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Not obliged to say anything

David Bird ( England )

David Bird is one of England 's most popular bridge authors. He has written over thirty hooks on the game, some twenty/ of them in collaboration with the late Terence Reese. Best known for his humorous bridge fiction, his stories of the cantankerous Abbot and the bridge-playing monks of St Titus appear regularly in magazines around the world. David is bridge correspondent of the Mail on Sunday and the London Evening Standard.

 

TOURNAMENT play is a macho business, with most players regarding it as an affront if they give the opponents a free run. Suppose a vulnerable opponent opens a weak Two Hearts in front of you and, non-vulnerable, you hold:

K J 10 8 6  

 J

 

 Q J 9 5

 

 9 6 3

 

You should leap in there with Two Spades, of course.

Or should you? When the deal arose, the player to your left was the famous 'Rabbi' created by Australian maestro, Ron Klinger. The occasion was the 24th Israeli Congress in Tel Aviv.

  North Dealer  4    

 

N S Game

 K 8 7 5 4 3

 

 

 

 

 10 7 6 2

 

 

 

 

 A 4

 

 

 

 

 

N

 

 

Q 9 7 3     K J 10 8 6

 10 9 6

 

W                          E

 J

 K 3

 

 

 Q J 9 5

 10 8 7 2

 

 

 9 6 3

 

 

 

S

 

 

 

 

 A 5 2

 

 

 

 

 A Q 2

 

 

 

 

 A 8 4

 

 

 

 

 K Q J 5

 

 

N

E

S

 

2

2

4

4

NO

NO

4NT

NO

5

NO

7

NO

NO

NO

 

 

 

 

 

 

 

 

 

The Rabbi, sitting South, had no reason initially to think that any contract beyond game would be possible. When West bid Four Spades, though, it became a near certainty that North held at most one spade. The Rabbi came to life again with Roman Key-Card Blackwood, hearing a response that showed two 'aces', here the ace of clubs and the king of the agreed trump suit. He was about to bid Six Hearts when a strange thought occurred to him. If clubs were trumps, surely he could score four clubs, six hearts, two aces and a spade ruff!

He bid the grand slam in clubs, received a trump lead, and the play went without a hitch.

Suppose now that you are competing in the final of the 1994 London Trophy. Again at favourable vulnerability, partner passes and your right-hand opponent opens a weak no-trump. You look down at:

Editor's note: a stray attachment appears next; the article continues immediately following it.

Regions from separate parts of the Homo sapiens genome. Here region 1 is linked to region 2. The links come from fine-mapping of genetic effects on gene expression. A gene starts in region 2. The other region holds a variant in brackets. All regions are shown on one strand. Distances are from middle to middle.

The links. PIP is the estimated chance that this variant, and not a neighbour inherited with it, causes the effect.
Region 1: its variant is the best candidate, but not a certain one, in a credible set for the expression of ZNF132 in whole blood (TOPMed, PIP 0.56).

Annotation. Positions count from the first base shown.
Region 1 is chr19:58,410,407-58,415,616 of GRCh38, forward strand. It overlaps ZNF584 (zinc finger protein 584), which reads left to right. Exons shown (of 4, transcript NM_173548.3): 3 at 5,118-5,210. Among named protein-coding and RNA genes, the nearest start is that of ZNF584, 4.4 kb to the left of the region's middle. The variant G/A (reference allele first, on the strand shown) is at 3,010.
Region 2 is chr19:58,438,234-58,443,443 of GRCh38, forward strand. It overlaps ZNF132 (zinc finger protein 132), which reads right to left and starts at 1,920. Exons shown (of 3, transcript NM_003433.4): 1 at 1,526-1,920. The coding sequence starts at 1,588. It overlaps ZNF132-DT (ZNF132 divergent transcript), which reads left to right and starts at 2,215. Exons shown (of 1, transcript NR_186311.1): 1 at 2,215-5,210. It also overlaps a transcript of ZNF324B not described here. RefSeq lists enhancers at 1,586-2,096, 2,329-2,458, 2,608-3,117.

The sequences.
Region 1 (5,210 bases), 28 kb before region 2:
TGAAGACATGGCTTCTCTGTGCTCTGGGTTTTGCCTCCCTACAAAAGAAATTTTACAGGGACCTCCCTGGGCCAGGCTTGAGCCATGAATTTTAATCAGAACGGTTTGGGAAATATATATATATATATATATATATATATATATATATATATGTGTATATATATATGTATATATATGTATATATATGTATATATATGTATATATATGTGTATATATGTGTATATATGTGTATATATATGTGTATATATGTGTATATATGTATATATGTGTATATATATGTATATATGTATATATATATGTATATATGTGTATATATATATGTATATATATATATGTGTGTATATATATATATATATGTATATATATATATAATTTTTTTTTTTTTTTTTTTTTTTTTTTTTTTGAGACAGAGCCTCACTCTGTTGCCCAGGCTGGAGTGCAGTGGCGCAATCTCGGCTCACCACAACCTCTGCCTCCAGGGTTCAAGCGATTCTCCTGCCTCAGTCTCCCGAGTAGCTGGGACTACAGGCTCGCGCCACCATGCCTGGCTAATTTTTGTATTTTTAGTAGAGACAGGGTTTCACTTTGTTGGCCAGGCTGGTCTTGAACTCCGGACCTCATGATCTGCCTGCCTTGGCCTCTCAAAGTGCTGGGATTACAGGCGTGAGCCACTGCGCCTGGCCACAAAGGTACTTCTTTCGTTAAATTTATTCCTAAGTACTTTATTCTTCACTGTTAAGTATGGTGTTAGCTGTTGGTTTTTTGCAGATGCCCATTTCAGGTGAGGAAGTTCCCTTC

A 9 4  

 K Q 8 7

 

 5

 

 Q J 7 4 2

 

 

Playing Astro, it is clearcut for any red-blooded bridge player to compete with Two Clubs, showing hearts and a minor, isn't it?

The full deal :

  North Dealer K 6 5    

 

Neither Vulnerable

 J  4 3 2

 

 

 

 

 A Q J 10 2

 

 

 

 

 9

 

 

 

 

 

N

 

 

A 9 4     J 10 8 3

 K Q 8 7

 

W                          E

 10 5

 5

 

 

 9 8 6 3

 Q J 7 4 2

 

 

 K 8 6

 

 

 

S

 

 

 

 

 Q 7 2

 

 

 

 

 A 9 6

 

 

 

 

 K 7 4

 

 

 

 

 A 10 5 3

 

 

                         

South ended up in 3NT and a low club was led to East's king, declarer taking his ace immediately. West's intervention marked him with the rest of the outstanding high cards and declarer's next move was a low spade from hand. West could not afford to rise with the ace and dummy's king won the trick.

Now came five rounds of diamonds, declarer throwing a heart and a club. West released two hearts and a club but then had to find one more discard in this position:  

 

  North Dealer  6 5    

 

Neither Vulnerable

 J 4 3 2

 

 

 

 

 -

 

 

 

 

 -

 

 

 

 

 

N

 

 

 A 9      J 10

 K Q

 

W                          E

 10 5

 -

 

 

 -

 Q J 7

 

 

 8 6

 

 

 

S

 

 

 

 

 Q 7

 

 

 

 

 A 9

 

 

 

 

 -

 

 

 

 

 10 5

 

 

 

If he threw another club, declarer would throw him in with ace and another heart; he would then have to give South a second spade trick. So West decided to bare the ace of spades but it was not difficult for declarer to read his distribution. He ducked a spade to the bare ace, setting up his queen for a ninth trick.

Hats off to declarer, but would he have succeeded without the information yielded by West's overcall? I don't think so

UNDENIABLY, there are great advantages to be gained from overcalling. You may:

          reach a making contract

          find a worthwhile sacrifice

          rob the opponents of bidding space

          suggest a good opening lead

 

Look back at the two disastrous overcalls and measure them against these four possible advantages. Neither rates at all highly in any category. So, there was very little to weigh against the ever-present risk that the opponents would take advantage of the information gained. Next time you sit down for a game, read yourself the official bridge player's caution and my BOLS bridge tip:

When the opponents open the bidding you are not obliged to say anything.


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